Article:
Bonacic Reintroduces Bill to Regulate Online Poker in NY
Sen. John Bonacic has reintroduced his 2015 proposals for the regulation of online poker in New York, but he may have more obstacles to overcome than before.
During the 2015/6 legislative session, the regulation of online poker in New York looked a virtual certainty. Despite [geolink href=”https://www.usafriendlypokersites.com/ny-online-poker-hearing-a-mighty-disappointment/”]sparse interest[/geolink] by members of the Senate’s Standing Committee on Racing, Gaming and Wagering, John Bonacic´s bill to classify certain formats of poker as predominantly games of skill was voted through the Senate by a majority of 53-5.
However, the Assembly – somewhat bewilderingly – failed to act on its own version of the bill. Assemblyman Gary Pretlow – who had introduced the lower chamber´s version – claimed the bill did not have the support to pass and, at the time, he was also otherwise engaged overseeing the passage of DFS legislation and the privatization of the New York Racing Association.
Subtle Changes to 2017 NY Online Poker Bill
There is one notable change to Senator Bonacic´s 2017 NY online poker bill that will please potential operators. Although the licensing fee ($10 million) and tax rate on Gross Gaming Revenues (15%) remain the same, the period of time that operators can write down their tax liabilities against the licensing fee has been extended from three years to five years.
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Concerns about inadequate player protection have also been addressed. Bonacic´s bill proposes the New York State Gaming Commission introduce safeguards to not only ensure that players´ funds are held in segregated accounts, but also that mechanisms are implemented to protect the funds
from corporate insolvency, financial risk, or criminal or civil actions against the licensee.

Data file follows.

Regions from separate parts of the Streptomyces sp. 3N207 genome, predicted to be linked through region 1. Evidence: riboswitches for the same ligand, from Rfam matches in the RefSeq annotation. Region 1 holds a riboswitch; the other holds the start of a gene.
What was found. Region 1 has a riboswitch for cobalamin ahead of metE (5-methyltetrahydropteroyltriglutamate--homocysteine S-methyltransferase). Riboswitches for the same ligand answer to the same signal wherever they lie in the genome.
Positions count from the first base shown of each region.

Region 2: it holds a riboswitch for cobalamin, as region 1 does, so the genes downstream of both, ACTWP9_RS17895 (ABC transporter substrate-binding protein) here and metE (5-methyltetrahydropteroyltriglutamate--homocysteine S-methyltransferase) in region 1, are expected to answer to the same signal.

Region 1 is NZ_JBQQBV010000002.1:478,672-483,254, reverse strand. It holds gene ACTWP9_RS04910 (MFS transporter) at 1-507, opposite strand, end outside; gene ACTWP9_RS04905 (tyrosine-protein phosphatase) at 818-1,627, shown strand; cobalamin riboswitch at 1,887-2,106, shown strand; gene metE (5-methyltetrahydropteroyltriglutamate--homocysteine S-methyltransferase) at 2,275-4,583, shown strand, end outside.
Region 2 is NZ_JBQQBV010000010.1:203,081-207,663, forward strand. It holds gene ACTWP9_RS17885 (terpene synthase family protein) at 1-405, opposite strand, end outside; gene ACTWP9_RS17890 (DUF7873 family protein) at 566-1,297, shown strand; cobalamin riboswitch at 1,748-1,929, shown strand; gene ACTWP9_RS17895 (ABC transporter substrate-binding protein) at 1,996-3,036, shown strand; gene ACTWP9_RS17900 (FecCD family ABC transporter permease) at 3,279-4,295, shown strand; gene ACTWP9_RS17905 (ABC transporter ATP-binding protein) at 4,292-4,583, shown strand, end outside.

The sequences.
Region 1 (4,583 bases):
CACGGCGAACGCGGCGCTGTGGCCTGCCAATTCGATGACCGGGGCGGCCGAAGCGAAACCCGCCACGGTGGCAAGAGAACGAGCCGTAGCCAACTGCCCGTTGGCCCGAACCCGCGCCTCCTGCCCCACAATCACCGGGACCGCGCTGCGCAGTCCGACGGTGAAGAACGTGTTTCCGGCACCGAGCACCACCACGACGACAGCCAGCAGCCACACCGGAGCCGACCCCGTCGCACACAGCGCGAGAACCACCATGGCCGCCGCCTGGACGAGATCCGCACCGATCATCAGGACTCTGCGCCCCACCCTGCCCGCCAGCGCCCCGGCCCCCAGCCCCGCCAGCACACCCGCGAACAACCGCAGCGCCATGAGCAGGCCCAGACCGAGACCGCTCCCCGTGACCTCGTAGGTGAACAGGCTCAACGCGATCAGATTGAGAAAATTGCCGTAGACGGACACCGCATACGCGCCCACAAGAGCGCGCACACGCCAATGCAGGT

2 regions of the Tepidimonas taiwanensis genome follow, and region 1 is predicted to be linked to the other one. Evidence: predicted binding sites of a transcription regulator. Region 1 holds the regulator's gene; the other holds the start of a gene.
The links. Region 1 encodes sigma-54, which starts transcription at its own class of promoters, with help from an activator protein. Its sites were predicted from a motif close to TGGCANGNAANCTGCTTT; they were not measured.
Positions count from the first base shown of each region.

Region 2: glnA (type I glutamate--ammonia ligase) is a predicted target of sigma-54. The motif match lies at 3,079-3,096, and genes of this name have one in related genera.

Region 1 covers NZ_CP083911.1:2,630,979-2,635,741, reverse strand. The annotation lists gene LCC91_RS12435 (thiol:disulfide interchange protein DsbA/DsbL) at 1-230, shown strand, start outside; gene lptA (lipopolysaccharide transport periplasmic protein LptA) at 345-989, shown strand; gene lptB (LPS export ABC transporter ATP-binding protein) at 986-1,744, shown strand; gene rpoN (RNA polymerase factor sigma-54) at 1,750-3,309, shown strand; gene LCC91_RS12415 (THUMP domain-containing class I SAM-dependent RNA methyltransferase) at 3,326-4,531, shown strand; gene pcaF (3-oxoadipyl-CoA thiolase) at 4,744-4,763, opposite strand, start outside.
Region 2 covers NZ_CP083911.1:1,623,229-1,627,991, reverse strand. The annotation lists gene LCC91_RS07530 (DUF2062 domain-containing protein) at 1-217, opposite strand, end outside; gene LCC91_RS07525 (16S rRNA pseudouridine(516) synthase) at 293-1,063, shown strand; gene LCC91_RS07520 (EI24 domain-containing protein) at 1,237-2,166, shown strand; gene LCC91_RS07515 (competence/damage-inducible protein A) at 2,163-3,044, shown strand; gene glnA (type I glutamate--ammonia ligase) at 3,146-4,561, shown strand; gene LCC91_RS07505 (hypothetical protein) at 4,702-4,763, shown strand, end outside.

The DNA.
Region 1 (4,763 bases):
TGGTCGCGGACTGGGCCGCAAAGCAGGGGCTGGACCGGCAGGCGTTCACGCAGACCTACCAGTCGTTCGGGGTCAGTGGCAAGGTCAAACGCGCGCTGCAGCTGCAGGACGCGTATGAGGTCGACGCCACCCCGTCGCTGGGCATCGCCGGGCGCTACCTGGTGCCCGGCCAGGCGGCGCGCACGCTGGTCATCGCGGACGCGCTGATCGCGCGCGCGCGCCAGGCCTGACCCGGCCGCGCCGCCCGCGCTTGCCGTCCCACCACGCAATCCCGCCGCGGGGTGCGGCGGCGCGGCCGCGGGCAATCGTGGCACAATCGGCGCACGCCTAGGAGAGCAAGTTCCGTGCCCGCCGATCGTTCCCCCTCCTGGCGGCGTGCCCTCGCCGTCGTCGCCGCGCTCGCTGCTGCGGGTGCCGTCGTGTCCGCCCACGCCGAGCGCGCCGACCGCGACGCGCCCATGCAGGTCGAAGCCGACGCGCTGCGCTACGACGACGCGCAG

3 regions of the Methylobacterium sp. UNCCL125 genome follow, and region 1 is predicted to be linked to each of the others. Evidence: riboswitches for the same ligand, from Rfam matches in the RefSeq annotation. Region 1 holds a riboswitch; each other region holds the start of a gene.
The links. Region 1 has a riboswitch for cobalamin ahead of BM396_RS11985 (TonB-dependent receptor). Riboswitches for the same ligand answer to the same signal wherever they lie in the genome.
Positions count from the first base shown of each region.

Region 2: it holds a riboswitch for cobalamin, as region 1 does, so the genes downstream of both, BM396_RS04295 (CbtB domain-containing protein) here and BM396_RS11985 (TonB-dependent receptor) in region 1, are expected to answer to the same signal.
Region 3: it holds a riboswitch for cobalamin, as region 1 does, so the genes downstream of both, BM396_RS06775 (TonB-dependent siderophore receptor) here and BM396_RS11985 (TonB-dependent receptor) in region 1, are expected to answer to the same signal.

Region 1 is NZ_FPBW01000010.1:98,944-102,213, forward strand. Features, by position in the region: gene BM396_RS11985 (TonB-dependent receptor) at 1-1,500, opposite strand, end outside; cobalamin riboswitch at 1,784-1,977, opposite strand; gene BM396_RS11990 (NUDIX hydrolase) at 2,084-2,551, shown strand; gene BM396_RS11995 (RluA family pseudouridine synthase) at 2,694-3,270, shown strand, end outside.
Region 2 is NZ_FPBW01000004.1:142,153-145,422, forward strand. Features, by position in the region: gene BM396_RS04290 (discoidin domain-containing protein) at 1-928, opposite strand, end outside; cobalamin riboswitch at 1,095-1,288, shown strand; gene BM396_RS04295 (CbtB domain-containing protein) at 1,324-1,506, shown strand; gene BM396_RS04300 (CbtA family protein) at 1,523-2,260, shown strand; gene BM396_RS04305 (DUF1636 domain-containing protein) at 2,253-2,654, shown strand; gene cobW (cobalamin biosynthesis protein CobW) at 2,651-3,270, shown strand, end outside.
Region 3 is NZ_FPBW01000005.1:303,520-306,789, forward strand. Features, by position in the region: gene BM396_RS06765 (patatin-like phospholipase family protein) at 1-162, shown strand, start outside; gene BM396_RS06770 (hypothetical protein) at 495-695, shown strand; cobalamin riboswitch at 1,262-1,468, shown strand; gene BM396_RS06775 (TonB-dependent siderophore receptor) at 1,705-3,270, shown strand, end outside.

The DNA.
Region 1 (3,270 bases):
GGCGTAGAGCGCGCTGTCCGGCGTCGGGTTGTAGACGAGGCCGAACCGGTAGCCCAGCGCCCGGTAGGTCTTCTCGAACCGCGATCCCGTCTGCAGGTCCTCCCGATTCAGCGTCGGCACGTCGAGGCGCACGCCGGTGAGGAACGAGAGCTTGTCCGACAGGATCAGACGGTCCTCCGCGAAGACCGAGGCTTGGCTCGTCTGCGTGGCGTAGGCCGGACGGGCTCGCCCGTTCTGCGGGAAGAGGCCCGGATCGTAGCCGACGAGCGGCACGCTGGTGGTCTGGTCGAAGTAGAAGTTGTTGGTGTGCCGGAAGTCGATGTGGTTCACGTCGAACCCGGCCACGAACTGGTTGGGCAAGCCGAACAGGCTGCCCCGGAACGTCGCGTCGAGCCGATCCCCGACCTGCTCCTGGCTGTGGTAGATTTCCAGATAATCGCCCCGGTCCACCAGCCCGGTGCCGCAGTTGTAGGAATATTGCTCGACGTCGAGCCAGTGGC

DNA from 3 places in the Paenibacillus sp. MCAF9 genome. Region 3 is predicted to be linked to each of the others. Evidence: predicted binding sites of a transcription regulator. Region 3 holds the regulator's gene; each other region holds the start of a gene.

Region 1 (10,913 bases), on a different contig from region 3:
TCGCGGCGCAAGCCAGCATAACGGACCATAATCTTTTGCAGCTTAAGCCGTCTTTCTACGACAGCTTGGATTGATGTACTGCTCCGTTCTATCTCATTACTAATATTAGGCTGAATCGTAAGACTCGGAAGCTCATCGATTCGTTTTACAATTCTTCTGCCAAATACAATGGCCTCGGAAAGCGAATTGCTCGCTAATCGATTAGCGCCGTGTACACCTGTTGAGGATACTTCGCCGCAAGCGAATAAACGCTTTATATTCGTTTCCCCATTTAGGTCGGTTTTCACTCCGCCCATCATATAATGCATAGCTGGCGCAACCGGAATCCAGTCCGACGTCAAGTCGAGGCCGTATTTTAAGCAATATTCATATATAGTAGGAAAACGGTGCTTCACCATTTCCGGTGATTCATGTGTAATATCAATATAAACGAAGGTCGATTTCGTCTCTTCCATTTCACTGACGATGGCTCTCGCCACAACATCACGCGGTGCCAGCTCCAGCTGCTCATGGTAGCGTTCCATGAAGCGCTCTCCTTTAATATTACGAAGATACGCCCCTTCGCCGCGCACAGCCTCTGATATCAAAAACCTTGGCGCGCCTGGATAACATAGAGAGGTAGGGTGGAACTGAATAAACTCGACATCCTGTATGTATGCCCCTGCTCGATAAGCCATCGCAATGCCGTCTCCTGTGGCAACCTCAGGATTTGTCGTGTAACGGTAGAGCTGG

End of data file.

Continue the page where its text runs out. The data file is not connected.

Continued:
A Better Bill, So What are the Obstacles?
Most of the obstacles are the same as last year. By limiting the legislation to online poker only, only two or three operators are going to take advantage of the opportunity to provide online poker in New York. With a smaller population than New Jersey, the taxes due for the first five years will likely be written off against $20 million or $30 million in licensing fees – in which case it will cost the state more to regulate online poker than it will receive in revenues.
A more significant obstacle to the regulation of online poker in New York – certainly in terms of passage during 2017 – emerged late last year, when groups opposed to online gambling launched a legal challenge to the DFS legislation passed last June. The groups claim that the regulation of DFS constitutes an expansion of gambling and, without a state-wide ballot to seek its approval, violates Article 1, Section 9 of the New York State Constitution.
The reason why the opposition to DFS is relevant to the proposals to regulate online poker is that the DFS legislation passed the Senate and Assembly last year after Daily Fantasy Sports was classified predominantly as a game of skill – almost the same language as is being used in the proposals to regulate online poker. Legislators will likely want to wait until the outcome of the legal challenge to DFS before pressing ahead with online poker legislation.
So, are the Prospects for Passage Slim?
The legal challenge to DFS legislation is the spanner in the works for passage during 2017. Undoubtedly there will be committee meetings, hearings and a grassroots campaign to raise support for regulation. Whether any of these efforts will amount to anything is unlikely until the DFS case is resolved. What complicates the matter is not necessarily whether DFS or online poker are predominantly skill-based, but whether the legislature has the right to decide to define gambling.
Furthermore, even if legislation is passed to regulate online poker in New York, online operators might be apprehensive about entering a market with limited opportunities that could be shut down pending the uncertain outcome of a state-wide ballot. Putting $10 million up front to show support for a market that may never materialize is a bit of a gamble – unless it is classified by the Senate and Assembly as a skill-based business decision.